I must say that I am the one in that one in five statistic I was mentioning yesterday, and I do consider music as being one of my main hobbies. I may not be as informed as other “ones”, but I hardly pass a day without listening to music. I remember that from my first allowance I bought two albums. I was 12, and I really liked All Saints, reason for which I really wanted their album. Unfortunately for me I was 12 and stubborn, and I was determined to do this all by myself. Needless to say that my stubbornness bought me an ATC album (well it wasn’t even an album, it was an LP with 13 remixes of the same song) and Vonda Sheppard’s album, which my brother already had. I therefore decided that I would rely on my brother’s collection until I got old enough to know what I’m doing.
Soon after, I started to borrow CDs my brother didn’t have from friends and classmates, and I would ask my brother to make copies if them. I didn’t realise at that time that I was infringing copyright or anything. All I knew was that I really wanted to listen to music and that I really loved my brother’s “Mix CDs”.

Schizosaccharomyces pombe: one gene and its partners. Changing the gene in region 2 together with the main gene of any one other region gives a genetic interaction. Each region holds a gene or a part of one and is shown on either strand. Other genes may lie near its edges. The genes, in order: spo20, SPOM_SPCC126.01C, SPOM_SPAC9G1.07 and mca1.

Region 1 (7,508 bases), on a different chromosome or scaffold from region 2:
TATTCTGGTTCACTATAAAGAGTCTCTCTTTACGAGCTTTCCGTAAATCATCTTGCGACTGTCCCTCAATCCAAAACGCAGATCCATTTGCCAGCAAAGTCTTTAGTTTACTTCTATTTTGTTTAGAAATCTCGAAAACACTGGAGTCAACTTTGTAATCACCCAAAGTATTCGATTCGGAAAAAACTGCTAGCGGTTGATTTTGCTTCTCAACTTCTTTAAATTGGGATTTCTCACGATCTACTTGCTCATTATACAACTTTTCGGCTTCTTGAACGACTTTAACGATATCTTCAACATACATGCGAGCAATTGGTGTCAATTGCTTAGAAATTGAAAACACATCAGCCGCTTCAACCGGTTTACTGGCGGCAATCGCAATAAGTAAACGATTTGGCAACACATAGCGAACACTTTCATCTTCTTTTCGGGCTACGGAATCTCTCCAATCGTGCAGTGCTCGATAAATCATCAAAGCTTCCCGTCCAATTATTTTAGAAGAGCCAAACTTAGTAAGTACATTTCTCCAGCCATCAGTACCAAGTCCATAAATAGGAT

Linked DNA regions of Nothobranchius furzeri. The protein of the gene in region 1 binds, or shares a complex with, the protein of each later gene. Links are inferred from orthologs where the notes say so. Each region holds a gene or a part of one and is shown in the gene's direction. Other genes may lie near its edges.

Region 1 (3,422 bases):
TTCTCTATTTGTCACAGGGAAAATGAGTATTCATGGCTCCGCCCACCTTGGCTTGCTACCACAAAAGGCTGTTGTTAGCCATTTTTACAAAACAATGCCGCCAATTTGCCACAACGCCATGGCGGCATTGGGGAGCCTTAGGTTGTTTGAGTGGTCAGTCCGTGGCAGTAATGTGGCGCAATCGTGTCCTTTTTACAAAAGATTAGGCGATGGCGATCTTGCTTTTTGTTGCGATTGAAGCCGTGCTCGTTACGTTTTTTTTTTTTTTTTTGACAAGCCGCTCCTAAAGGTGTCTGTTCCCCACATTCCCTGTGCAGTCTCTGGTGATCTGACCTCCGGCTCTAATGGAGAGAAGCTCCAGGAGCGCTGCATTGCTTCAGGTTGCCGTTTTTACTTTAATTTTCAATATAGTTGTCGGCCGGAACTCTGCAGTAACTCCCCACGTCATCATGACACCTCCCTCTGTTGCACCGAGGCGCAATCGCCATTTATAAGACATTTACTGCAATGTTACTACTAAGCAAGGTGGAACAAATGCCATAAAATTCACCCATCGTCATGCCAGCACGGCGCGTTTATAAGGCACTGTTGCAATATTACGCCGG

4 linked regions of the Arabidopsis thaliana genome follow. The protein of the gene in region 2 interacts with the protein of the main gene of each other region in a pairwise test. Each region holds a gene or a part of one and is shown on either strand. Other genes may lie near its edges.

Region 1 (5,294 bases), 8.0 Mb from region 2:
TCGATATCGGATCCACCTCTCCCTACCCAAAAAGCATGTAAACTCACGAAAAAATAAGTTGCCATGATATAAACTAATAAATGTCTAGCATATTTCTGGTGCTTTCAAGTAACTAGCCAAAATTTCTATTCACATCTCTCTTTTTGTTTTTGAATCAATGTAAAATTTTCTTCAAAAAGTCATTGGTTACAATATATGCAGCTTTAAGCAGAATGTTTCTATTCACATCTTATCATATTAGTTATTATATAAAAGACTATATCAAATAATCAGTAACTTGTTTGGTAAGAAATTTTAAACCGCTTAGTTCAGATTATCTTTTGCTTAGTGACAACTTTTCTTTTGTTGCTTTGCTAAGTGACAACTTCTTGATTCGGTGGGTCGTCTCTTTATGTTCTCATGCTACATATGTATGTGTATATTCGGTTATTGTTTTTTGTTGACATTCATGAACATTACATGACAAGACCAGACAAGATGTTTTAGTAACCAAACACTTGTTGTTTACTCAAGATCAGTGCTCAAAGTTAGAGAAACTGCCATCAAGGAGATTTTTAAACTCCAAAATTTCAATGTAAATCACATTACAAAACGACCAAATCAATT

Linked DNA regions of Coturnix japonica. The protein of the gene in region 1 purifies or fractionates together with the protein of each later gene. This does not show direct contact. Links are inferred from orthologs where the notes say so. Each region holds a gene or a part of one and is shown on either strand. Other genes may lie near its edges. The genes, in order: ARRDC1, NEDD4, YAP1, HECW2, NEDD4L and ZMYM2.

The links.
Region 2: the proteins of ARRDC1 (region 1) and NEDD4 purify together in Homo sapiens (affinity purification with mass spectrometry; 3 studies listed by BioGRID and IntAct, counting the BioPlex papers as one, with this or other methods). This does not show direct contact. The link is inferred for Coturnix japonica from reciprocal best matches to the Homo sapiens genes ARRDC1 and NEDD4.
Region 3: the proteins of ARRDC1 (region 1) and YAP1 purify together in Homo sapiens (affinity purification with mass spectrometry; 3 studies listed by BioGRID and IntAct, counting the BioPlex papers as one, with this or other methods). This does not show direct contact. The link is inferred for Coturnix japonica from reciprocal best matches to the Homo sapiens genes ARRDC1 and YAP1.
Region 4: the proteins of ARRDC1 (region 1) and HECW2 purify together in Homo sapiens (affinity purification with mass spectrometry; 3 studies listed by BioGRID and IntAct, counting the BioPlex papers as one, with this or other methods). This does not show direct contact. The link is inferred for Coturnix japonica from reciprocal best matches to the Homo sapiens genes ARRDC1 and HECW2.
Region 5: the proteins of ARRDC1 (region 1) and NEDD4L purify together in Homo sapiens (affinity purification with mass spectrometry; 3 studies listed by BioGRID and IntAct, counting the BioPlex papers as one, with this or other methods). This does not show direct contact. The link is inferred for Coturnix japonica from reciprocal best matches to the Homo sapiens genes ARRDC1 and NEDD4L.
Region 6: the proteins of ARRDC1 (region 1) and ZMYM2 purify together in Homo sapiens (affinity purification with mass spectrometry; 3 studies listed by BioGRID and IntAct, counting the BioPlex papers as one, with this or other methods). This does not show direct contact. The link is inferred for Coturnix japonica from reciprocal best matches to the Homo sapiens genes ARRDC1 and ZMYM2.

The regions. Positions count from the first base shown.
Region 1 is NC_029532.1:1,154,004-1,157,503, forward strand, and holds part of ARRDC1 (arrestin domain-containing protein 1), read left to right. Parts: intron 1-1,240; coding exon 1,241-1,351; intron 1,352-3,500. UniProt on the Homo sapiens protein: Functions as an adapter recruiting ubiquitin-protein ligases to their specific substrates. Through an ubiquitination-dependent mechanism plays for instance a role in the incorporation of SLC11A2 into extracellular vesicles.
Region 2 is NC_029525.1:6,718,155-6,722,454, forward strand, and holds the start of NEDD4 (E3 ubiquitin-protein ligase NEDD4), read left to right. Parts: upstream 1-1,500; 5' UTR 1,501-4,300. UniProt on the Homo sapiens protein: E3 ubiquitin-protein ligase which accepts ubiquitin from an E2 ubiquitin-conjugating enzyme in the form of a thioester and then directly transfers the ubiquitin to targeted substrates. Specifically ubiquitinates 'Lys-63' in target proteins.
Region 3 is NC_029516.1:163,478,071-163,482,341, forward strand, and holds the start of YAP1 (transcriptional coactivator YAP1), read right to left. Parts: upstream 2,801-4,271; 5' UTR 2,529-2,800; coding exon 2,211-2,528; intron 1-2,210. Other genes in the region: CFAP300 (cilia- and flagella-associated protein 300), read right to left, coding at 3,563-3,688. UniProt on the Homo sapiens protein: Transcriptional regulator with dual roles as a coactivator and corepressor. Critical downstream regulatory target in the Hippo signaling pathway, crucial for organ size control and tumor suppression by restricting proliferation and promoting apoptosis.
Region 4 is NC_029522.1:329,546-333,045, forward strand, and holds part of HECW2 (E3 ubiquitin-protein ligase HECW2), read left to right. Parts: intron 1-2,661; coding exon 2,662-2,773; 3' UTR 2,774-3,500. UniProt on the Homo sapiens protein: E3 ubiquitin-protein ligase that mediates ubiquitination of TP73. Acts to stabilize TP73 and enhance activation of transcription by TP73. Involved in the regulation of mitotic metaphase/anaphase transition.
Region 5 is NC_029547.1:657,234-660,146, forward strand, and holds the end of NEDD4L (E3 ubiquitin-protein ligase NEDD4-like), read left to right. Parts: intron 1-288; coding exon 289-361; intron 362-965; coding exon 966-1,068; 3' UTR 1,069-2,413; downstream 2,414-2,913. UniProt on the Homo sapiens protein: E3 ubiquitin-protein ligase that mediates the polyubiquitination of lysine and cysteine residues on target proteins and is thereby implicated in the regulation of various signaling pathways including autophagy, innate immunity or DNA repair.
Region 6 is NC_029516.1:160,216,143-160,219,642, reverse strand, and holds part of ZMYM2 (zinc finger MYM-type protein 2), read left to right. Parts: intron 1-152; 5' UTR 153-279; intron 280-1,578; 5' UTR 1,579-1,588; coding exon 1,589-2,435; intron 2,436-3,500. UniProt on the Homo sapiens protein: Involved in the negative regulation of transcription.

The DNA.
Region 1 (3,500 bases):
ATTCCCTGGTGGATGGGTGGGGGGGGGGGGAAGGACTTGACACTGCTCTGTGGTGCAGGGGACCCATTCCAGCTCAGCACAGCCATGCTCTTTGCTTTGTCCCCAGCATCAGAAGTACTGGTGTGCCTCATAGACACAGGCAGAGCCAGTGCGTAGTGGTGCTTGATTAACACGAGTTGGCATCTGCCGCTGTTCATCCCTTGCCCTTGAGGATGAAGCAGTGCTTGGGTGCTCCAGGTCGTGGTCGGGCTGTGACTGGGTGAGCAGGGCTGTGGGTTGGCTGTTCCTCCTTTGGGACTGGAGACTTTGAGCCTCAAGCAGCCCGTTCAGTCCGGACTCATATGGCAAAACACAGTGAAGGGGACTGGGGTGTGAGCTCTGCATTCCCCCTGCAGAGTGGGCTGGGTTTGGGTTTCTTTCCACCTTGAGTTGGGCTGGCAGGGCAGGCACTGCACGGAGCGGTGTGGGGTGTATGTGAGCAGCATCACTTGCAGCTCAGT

In high-school I started using YouTube to watch videos but it was really annoying for me to not have a playlist that would run uninterrupted, which is why I turned to LastFM. The problem was that the subscription fee was rather high for my student budget, and I gave this streamer up really soon. The next thing I tried was 8Tracks, which I still use from time to time. But my favourite discovery was definitely Spotify.
What do I like so much about Spotify you might ask. Well, first and foremost, I love the integration between a desktop music player and an online streamer, as well as the extension to all my other devices (smartphone and tablet). I love the fact that I can create multiple playlists to help me organise my (well, their) music according to my mood, that I can upload music that they may not have straight from my computer, I like thier radio very much (you can start the radio with a song you love and it will suggest songs that are similar and the best thing is that you can save the songs you like in a separate playlist) and I love the “sing along” app. And of course it has a social feature that simply cannot be overlooked. You can share what you’re listening to, listen to what your friends are listning to and check out other users’ playlists.
There are three different pricetags attached to these services: the basic listening to music or radio on your desktop (or laptop) is free, but is interrupted by ads. The unlimited and uninterrupted version is £4.99, while the subscription which allows you to listen to your favourite music on any device (and download the songs as well!) in £9.99. Maybe I’m biased, but I feel that it gives a lot more value for money that iTunes does.
There you have the personal perspective on Spotify. But what is the business perspective? You’re going to have to tune in again for that :).
Until then, have a delicious day!